She had closed the door and carried the box into the small, unlikely kitchen. Placing it carefully on the plain table made in some snow-whitened Scandinavian country, she stood over it, hugging herself and thinking. She didn’t open the box again for some time. Twice, as she silently considered the package, she turned to look at the cell phone on the begrimed and freckled counter, the glowing white plastic of the phone like some vague accusation.

She turned her shoulder to the phone to regard the gift box again. After another few moments, she realized that her mind was effectively blank, and had been for several minutes, and that she was standing not because she was conflicted about what to do, but because there was no thought to impel her toward doing anything at all.

Rosalee pulled out a chair and sat down at the table. With both hands, she drew the box closer. She drummed her fingers lightly on the sides of the box and listened to the sound they made. After a moment, she realized she was waiting for the hand inside to drum back. She lifted the lid off the box and peered inside.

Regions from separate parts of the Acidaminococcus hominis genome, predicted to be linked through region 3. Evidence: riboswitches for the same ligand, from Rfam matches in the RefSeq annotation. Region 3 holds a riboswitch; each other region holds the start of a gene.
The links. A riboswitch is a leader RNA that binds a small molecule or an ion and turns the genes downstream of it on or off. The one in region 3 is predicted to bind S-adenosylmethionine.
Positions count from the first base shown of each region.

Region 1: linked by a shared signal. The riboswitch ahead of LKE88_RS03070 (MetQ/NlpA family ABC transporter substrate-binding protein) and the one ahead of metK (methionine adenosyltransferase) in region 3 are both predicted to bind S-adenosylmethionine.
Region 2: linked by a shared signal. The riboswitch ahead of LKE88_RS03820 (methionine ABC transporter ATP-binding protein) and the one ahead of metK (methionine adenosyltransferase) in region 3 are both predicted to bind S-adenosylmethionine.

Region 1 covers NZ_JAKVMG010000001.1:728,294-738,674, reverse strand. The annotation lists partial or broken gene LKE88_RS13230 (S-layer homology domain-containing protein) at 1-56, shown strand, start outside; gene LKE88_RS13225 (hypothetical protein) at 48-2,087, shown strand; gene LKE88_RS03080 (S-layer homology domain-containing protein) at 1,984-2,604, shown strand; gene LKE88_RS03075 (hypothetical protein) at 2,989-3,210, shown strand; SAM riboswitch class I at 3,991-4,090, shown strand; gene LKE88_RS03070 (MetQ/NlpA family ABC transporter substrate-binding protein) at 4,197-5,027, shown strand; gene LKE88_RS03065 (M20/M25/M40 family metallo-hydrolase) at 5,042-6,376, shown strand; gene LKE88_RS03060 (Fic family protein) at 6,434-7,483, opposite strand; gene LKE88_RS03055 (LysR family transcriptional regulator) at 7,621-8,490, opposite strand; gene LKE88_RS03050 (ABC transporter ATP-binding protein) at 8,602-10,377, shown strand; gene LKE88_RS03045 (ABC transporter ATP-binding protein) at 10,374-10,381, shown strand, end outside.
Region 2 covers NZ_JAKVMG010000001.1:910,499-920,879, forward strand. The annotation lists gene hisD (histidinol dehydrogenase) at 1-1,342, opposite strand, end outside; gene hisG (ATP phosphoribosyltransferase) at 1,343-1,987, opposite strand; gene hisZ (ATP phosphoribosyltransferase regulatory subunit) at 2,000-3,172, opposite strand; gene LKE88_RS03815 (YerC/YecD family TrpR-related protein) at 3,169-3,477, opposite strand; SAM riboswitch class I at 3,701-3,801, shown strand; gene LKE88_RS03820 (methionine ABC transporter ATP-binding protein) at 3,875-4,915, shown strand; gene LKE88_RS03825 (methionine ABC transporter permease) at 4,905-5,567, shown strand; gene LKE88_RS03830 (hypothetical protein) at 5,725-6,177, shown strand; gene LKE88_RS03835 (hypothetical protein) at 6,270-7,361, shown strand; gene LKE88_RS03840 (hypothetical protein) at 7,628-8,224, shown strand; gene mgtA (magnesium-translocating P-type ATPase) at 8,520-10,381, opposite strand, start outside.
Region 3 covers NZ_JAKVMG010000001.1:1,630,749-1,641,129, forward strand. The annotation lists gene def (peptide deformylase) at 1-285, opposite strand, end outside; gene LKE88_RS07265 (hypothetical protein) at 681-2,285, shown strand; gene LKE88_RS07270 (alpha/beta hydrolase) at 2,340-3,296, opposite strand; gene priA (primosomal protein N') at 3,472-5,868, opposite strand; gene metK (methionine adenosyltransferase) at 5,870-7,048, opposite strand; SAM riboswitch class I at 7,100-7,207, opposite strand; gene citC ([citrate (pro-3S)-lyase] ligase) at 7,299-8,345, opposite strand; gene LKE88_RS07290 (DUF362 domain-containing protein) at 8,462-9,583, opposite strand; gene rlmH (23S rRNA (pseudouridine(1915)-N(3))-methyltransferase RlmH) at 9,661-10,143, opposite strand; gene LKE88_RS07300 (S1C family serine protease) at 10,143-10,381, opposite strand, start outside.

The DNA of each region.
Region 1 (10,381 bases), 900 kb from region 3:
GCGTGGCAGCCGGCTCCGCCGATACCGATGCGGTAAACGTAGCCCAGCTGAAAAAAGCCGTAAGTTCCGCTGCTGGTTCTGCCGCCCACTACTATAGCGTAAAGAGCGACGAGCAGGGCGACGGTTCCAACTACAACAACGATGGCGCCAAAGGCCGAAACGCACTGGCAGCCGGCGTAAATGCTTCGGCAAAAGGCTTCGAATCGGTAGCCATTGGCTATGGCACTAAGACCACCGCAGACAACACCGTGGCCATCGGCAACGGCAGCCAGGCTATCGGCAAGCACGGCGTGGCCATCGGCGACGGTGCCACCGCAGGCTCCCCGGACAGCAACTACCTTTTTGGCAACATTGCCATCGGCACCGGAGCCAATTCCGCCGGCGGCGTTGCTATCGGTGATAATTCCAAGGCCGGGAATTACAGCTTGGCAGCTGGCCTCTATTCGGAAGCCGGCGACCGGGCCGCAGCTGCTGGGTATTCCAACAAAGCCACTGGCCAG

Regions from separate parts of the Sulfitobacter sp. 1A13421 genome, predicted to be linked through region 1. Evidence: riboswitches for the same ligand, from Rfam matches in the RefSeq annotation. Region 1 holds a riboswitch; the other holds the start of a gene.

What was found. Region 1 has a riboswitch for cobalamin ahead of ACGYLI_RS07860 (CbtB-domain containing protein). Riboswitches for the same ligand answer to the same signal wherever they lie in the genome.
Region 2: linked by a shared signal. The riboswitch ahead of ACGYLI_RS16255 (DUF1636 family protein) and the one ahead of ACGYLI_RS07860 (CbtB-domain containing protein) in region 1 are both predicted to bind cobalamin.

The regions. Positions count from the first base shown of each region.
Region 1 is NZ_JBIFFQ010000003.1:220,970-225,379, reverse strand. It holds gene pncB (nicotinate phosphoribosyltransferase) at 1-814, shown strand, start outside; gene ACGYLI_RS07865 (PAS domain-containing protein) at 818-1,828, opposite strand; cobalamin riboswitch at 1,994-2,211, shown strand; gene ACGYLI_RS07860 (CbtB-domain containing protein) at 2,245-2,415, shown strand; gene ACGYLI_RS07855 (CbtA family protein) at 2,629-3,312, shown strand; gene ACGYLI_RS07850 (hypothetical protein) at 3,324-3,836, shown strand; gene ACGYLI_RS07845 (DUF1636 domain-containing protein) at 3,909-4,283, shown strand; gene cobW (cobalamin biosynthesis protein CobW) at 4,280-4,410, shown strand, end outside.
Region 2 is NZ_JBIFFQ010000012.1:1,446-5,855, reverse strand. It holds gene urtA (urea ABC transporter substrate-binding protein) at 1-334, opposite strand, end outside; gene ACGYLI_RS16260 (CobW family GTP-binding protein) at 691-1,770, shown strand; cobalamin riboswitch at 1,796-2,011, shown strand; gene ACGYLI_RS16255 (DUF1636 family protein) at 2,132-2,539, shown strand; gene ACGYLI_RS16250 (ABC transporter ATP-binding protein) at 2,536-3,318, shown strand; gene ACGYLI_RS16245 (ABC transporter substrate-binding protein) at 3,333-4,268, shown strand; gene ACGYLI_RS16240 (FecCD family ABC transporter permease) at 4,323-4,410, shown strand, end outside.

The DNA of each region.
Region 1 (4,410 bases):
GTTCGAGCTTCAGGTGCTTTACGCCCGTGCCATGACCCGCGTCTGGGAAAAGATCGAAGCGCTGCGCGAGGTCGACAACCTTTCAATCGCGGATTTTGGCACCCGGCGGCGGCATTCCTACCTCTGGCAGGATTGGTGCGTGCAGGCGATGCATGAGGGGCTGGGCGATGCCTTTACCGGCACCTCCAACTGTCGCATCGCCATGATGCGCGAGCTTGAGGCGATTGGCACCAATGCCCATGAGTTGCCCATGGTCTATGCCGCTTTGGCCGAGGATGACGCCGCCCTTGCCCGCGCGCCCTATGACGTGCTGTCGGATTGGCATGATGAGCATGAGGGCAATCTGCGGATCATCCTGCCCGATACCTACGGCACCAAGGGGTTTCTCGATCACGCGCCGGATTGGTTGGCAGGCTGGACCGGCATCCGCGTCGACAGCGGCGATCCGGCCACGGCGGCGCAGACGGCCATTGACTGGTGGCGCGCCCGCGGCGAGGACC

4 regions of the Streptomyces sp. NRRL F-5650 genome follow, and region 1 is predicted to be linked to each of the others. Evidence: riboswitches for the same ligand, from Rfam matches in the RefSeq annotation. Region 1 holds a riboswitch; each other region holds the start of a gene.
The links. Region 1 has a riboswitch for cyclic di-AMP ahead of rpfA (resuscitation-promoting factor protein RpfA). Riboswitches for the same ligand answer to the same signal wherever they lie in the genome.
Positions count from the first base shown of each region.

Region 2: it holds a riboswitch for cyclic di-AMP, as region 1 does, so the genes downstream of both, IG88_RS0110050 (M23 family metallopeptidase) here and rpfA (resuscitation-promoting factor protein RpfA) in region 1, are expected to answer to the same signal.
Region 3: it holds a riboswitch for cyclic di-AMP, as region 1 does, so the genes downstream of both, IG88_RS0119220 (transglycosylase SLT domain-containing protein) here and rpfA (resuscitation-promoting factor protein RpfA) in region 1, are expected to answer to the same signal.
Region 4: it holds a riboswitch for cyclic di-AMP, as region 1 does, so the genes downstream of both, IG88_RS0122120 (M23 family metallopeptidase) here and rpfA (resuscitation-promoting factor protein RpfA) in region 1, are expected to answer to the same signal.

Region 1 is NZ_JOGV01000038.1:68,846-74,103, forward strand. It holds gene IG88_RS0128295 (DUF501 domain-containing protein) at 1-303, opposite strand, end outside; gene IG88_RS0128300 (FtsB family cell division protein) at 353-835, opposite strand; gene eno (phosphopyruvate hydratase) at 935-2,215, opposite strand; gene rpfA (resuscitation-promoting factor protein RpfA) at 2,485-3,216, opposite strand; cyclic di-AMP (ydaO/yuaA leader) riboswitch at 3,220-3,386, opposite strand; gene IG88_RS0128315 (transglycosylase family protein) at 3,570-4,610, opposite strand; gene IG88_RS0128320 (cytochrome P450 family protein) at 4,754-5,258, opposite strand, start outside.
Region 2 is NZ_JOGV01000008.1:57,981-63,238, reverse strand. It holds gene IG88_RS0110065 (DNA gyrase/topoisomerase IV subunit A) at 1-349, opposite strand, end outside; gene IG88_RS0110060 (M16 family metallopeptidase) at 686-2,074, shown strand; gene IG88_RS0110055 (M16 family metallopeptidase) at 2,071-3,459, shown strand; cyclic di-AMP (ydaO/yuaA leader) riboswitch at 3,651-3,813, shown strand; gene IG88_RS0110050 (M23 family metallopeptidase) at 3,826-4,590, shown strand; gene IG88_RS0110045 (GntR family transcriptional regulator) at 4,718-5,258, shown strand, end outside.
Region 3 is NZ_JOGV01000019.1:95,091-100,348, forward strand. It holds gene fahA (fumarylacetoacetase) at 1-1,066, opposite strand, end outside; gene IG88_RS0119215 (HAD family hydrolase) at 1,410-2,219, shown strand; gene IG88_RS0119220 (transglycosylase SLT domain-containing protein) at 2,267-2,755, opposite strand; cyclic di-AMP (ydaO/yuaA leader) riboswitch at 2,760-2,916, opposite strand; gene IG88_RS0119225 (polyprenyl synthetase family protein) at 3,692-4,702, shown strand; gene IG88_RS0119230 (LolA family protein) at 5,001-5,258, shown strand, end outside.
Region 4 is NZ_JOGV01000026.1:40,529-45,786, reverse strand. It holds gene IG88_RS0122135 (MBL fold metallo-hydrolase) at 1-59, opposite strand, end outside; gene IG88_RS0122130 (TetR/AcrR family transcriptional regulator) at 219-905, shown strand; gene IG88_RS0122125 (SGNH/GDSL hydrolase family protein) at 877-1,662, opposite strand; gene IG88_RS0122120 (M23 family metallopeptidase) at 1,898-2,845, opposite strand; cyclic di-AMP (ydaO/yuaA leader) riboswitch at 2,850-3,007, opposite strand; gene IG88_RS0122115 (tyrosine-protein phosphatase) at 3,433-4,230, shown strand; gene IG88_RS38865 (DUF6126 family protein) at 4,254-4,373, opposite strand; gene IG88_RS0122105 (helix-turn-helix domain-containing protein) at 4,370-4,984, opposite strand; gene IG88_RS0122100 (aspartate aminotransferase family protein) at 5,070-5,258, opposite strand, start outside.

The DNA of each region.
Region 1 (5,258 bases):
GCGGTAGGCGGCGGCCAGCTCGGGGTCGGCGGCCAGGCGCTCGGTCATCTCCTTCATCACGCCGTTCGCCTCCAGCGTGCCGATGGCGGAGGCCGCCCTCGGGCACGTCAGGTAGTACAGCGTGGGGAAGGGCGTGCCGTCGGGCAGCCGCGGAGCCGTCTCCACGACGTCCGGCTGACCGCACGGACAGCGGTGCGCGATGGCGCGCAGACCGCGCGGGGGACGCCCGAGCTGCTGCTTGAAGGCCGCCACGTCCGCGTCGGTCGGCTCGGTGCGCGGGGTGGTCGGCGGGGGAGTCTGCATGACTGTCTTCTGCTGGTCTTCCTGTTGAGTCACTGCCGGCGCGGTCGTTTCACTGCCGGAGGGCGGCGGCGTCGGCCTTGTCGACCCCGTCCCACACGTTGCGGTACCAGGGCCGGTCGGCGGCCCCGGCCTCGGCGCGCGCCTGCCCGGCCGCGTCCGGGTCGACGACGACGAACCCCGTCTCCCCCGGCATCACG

Nope. Still there. Still not moving.

My god, she thought. Where on earth could he have gotten it?

This thought finally propelled her to take the phone from the counter. She stared at the neat squares of the dial pad. Should she call 911? Glancing down at the hand again, she thought not. This was definitely not an emergency.

Though, of course, it could be an emergency for the person whose hand it was.

She pulled down the edge of the tissue paper and tilted her head slightly to try to get a better look at the stump.  It was cleanly severed at the wrist. The bone didn’t appear to be snapped unevenly; it appeared to be neatly sawed through. There wasn’t even any blood. Maybe Sergei had wiped it away, worried that such sloppiness would ruin his chances. Rosalee felt the weariness of her years and experience, yearning briefly for the time when she thought that love could be neatly and cleanly boxed.

She rose from the table with the phone still in her hand and went to get the telephone directory from under the sink. She brought it back to the table and began to flip through the blue pages in the middle. She scanned the pages, wondering who one reported a disembodied hand to.